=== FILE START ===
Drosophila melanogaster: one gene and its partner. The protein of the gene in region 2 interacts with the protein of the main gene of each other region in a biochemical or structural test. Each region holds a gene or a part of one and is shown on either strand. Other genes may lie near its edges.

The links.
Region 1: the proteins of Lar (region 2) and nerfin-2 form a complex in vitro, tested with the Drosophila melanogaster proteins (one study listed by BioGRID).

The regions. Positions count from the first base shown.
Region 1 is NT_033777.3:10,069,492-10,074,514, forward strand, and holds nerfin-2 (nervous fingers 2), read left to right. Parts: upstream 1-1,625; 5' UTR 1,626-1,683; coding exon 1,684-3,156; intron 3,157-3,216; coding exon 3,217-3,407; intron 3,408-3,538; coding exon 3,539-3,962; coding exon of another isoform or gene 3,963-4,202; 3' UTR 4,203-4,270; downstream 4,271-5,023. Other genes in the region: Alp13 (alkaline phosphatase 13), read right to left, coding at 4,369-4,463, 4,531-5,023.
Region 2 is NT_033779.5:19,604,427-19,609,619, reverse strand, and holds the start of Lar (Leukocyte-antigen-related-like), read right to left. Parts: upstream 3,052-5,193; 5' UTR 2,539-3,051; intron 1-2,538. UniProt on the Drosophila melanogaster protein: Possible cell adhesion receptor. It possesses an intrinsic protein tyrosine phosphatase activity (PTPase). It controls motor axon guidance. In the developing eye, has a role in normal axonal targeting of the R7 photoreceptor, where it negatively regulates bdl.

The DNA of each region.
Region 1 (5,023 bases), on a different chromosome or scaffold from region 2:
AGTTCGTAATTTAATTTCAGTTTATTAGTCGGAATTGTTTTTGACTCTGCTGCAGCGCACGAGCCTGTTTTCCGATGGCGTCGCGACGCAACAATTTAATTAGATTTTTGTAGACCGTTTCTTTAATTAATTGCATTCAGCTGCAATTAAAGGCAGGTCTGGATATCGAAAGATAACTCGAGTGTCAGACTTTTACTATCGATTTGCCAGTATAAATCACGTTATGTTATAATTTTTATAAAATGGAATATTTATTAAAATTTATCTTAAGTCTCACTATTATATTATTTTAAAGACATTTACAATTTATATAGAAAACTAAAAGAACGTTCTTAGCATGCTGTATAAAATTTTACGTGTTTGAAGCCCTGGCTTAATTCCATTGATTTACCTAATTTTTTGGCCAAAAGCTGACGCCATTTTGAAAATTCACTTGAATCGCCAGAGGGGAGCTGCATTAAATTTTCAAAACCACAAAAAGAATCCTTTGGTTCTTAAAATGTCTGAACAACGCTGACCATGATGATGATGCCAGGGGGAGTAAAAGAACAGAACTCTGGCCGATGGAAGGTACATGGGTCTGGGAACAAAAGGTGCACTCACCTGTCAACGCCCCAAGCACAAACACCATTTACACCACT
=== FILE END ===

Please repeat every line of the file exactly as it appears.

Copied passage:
Drosophila melanogaster: one gene and its partner. The protein of the gene in region 2 interacts with the protein of the main gene of each other region in a biochemical or structural test. Each region holds a gene or a part of one and is shown on either strand. Other genes may lie near its edges.

The links.
Region 1: the proteins of Lar (region 2) and nerfin-2 form a complex in vitro, tested with the Drosophila melanogaster proteins (one study listed by BioGRID).

The regions. Positions count from the first base shown.
Region 1 is NT_033777.3:10,069,492-10,074,514, forward strand, and holds nerfin-2 (nervous fingers 2), read left to right. Parts: upstream 1-1,625; 5' UTR 1,626-1,683; coding exon 1,684-3,156; intron 3,157-3,216; coding exon 3,217-3,407; intron 3,408-3,538; coding exon 3,539-3,962; coding exon of another isoform or gene 3,963-4,202; 3' UTR 4,203-4,270; downstream 4,271-5,023. Other genes in the region: Alp13 (alkaline phosphatase 13), read right to left, coding at 4,369-4,463, 4,531-5,023.
Region 2 is NT_033779.5:19,604,427-19,609,619, reverse strand, and holds the start of Lar (Leukocyte-antigen-related-like), read right to left. Parts: upstream 3,052-5,193; 5' UTR 2,539-3,051; intron 1-2,538. UniProt on the Drosophila melanogaster protein: Possible cell adhesion receptor. It possesses an intrinsic protein tyrosine phosphatase activity (PTPase). It controls motor axon guidance. In the developing eye, has a role in normal axonal targeting of the R7 photoreceptor, where it negatively regulates bdl.

The DNA of each region.
Region 1 (5,023 bases), on a different chromosome or scaffold from region 2:
AGTTCGTAATTTAATTTCAGTTTATTAGTCGGAATTGTTTTTGACTCTGCTGCAGCGCACGAGCCTGTTTTCCGATGGCGTCGCGACGCAACAATTTAATTAGATTTTTGTAGACCGTTTCTTTAATTAATTGCATTCAGCTGCAATTAAAGGCAGGTCTGGATATCGAAAGATAACTCGAGTGTCAGACTTTTACTATCGATTTGCCAGTATAAATCACGTTATGTTATAATTTTTATAAAATGGAATATTTATTAAAATTTATCTTAAGTCTCACTATTATATTATTTTAAAGACATTTACAATTTATATAGAAAACTAAAAGAACGTTCTTAGCATGCTGTATAAAATTTTACGTGTTTGAAGCCCTGGCTTAATTCCATTGATTTACCTAATTTTTTGGCCAAAAGCTGACGCCATTTTGAAAATTCACTTGAATCGCCAGAGGGGAGCTGCATTAAATTTTCAAAACCACAAAAAGAATCCTTTGGTTCTTAAAATGTCTGAACAACGCTGACCATGATGATGATGCCAGGGGGAGTAAAAGAACAGAACTCTGGCCGATGGAAGGTACATGGGTCTGGGAACAAAAGGTGCACTCACCTGTCAACGCCCCAAGCACAAACACCATTTACACCACT